Exhaust Manifold

Again I start by spraying AS-12 Aircraft Aluminum.  Once that is dry I mix Tamiya’s Medium Brown with a few drops of Nato Black.  This is thinned to about 2/3 thinner to 1/3 paint mix and almost “misted” over the aluminum structure.  You should get to a point where you have a metallic brown and you can do this by just patiently applying layers of the thinned paint.  Lastly I add on some Ammo Washes: Track Wash and Light Rust.  I am pretty messy and uneven with it as rust tends to have a mind of its own.  The last step is dabbing a bit of Tamiya Modeling Powders Rust all over the part.  This gives it that rough rusty texture.  I seal it all in with a coat of flat paint.

Crankcase and Ignition Wires

Both of these are 1/32 scale engines.  On the left the crank case was painted in a medium gray.  To highlight the front I used a pencil to draw around the edge where the bolts are.  I also used a wash around each of the bolts.  I then used a very thin mix of darker gray and blended in the pencil line.  Finally I highlighted all of the bolts in silver.

On the right I simply glossed and used a couple washes on the crankcase and around the bolts.  Each was highlighted in silver.  I think the copper cooling jacket around the crank case adds a lot of interest to the engine.  It was pained in copper and the brackets were masked and painted in silver.  The whole thing was given several washes of tamiya black panel line wash.  Truly a versatile product!

For ignition wires I have tried everything from the flat profiled things you get in Eduard Photoetch sets to copper wire and stretched sprue.  Each has their charms.  But the one thing that I truly like is Lead Wire:

256430_3038_is

I found this stuff at an outdoors store – they use it to tie fly fishing lures and it comes in a variety of sizes.  I prefer lead wire because it has a wonderful combination of being rigid and flexible at the same time.  In other words, it is very easy to work with and it keeps its shape once it is bent.  It also paints up nicely.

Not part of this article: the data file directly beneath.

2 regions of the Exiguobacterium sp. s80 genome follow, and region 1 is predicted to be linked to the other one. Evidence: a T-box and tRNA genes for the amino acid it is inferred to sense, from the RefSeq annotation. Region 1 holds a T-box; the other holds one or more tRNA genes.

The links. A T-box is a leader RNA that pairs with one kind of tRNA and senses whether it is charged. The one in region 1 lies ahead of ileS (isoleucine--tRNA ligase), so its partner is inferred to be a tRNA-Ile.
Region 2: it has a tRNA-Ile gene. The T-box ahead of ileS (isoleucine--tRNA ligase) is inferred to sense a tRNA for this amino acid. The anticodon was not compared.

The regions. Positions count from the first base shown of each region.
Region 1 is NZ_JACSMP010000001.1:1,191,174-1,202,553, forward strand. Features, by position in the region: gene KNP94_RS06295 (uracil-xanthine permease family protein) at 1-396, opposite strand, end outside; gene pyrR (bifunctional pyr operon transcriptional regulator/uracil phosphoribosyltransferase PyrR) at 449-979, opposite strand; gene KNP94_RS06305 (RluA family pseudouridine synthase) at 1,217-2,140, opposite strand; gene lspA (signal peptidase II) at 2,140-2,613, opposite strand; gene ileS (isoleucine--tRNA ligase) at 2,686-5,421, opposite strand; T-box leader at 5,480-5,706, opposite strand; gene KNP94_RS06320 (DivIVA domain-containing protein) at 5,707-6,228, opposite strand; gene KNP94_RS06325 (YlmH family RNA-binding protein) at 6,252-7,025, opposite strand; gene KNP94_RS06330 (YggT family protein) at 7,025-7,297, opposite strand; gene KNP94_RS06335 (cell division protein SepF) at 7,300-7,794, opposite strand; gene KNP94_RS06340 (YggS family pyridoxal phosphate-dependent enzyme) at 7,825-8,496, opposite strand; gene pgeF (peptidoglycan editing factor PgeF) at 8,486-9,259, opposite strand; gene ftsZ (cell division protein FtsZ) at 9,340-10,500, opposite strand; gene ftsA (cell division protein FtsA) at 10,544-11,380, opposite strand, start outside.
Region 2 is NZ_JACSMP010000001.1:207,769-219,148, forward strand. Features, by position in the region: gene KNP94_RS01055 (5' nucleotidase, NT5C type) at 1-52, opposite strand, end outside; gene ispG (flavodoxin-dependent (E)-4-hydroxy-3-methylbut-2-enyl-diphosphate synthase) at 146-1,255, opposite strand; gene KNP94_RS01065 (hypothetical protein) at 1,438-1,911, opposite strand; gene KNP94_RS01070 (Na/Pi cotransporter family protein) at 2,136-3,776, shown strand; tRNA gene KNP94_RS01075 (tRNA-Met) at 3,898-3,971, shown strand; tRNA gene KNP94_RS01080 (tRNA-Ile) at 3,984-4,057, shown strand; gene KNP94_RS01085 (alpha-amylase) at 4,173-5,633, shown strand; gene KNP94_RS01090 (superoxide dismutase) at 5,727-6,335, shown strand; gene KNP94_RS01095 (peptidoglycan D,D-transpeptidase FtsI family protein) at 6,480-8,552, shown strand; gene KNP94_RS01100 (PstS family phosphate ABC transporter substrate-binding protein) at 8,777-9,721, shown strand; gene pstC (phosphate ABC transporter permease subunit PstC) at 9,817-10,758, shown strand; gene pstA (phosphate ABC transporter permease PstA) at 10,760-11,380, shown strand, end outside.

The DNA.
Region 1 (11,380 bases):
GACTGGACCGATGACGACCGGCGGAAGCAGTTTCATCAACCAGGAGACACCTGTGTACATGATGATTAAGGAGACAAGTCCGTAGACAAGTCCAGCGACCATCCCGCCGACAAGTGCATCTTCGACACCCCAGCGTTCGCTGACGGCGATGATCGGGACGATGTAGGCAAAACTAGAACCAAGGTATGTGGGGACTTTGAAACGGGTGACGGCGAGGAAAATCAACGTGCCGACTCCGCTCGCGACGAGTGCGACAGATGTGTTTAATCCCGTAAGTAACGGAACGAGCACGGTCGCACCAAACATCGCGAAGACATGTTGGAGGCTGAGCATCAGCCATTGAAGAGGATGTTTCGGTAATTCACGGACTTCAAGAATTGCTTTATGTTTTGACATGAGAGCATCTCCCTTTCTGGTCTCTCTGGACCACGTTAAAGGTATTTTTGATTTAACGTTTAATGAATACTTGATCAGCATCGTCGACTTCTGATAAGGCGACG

Some Examples

Of course the larger the scale, the more you can do to bring out the detail.  However, even in smaller scales a lot is possible only using paint.  This one is a very small 1/48 Radial from a Japanese Ki-15 recon airplane.  Paint and washes only.  To accentuate the molded on ignition wires I first painted them black before only painting the very front of them in a Khaki colour:

With the 1/32 Dauntless engine, I used shading and washes around the crank case.  I used thin lead line for the ignition wires and I scratch built “connectors” for the wires from small bits of Tamiya tape and some paint:

100_2575

On this 1/48 HobbyBoss Corsair engine I used lead line for the ignition wires and did shading on the crank case.  Actually, it is one of the better stock R-2800 engines out there.  Just never mind the exhausts, I did not have my rusting technique down back then!

DSC_0027

The 1/32 Tamiya Corsairs come complete with gorgeous R-2800 radials.  A friend asked me to build one for a build article so I stuck to an out-of-box build of the engine but I took advantage of the detail and carefully painted it.  I did not add in the ignition wires but I followed the rest of my process.

photo-8.jpg

Final Thoughts

The engine is one of my favorite parts of the model build.   Detailing radial engines is a lot of bang for the buck and you really do not have to go out and buy aftermarket components to make this part of your model stand out.  Some good reference photos, careful painting, washes and even drybrushing can go a very long way.

I hope you found this article helpful. If you have any questions, other ideas on how to make model kit engines pop or if you have some tips to share then please let me know in the comments!

4 thoughts on “Modeling Radial Engines

Leave a Reply

Fill in your details below or click an icon to log in:

WordPress.com Logo

You are commenting using your WordPress.com account. Log Out /  Change )

Google photo

You are commenting using your Google account. Log Out /  Change )

Twitter picture

You are commenting using your Twitter account. Log Out /  Change )

Facebook photo

You are commenting using your Facebook account. Log Out /  Change )

Connecting to %s

This site uses Akismet to reduce spam. Learn how your comment data is processed.